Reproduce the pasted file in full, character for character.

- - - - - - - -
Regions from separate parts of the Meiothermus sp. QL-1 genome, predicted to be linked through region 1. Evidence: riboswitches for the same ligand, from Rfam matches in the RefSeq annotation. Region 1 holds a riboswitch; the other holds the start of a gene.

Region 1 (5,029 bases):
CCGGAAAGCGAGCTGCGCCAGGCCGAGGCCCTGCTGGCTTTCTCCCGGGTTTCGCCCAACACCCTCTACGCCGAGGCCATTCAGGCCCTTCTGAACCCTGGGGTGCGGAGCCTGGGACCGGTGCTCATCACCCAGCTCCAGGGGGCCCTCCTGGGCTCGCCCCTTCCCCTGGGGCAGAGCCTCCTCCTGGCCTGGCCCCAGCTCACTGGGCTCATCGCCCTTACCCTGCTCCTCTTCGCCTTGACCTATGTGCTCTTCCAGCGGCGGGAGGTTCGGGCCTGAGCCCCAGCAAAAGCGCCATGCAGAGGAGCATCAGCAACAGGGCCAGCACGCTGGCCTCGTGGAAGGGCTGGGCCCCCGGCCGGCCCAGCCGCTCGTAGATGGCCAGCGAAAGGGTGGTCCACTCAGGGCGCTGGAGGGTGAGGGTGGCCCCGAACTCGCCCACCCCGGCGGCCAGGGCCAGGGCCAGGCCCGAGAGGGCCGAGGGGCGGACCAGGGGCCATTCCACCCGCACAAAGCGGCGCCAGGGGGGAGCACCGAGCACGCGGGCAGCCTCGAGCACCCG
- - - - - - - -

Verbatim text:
Regions from separate parts of the Meiothermus sp. QL-1 genome, predicted to be linked through region 1. Evidence: riboswitches for the same ligand, from Rfam matches in the RefSeq annotation. Region 1 holds a riboswitch; the other holds the start of a gene.

Region 1 (5,029 bases):
CCGGAAAGCGAGCTGCGCCAGGCCGAGGCCCTGCTGGCTTTCTCCCGGGTTTCGCCCAACACCCTCTACGCCGAGGCCATTCAGGCCCTTCTGAACCCTGGGGTGCGGAGCCTGGGACCGGTGCTCATCACCCAGCTCCAGGGGGCCCTCCTGGGCTCGCCCCTTCCCCTGGGGCAGAGCCTCCTCCTGGCCTGGCCCCAGCTCACTGGGCTCATCGCCCTTACCCTGCTCCTCTTCGCCTTGACCTATGTGCTCTTCCAGCGGCGGGAGGTTCGGGCCTGAGCCCCAGCAAAAGCGCCATGCAGAGGAGCATCAGCAACAGGGCCAGCACGCTGGCCTCGTGGAAGGGCTGGGCCCCCGGCCGGCCCAGCCGCTCGTAGATGGCCAGCGAAAGGGTGGTCCACTCAGGGCGCTGGAGGGTGAGGGTGGCCCCGAACTCGCCCACCCCGGCGGCCAGGGCCAGGGCCAGGCCCGAGAGGGCCGAGGGGCGGACCAGGGGCCATTCCACCCGCACAAAGCGGCGCCAGGGGGGAGCACCGAGCACGCGGGCAGCCTCGAGCACCCG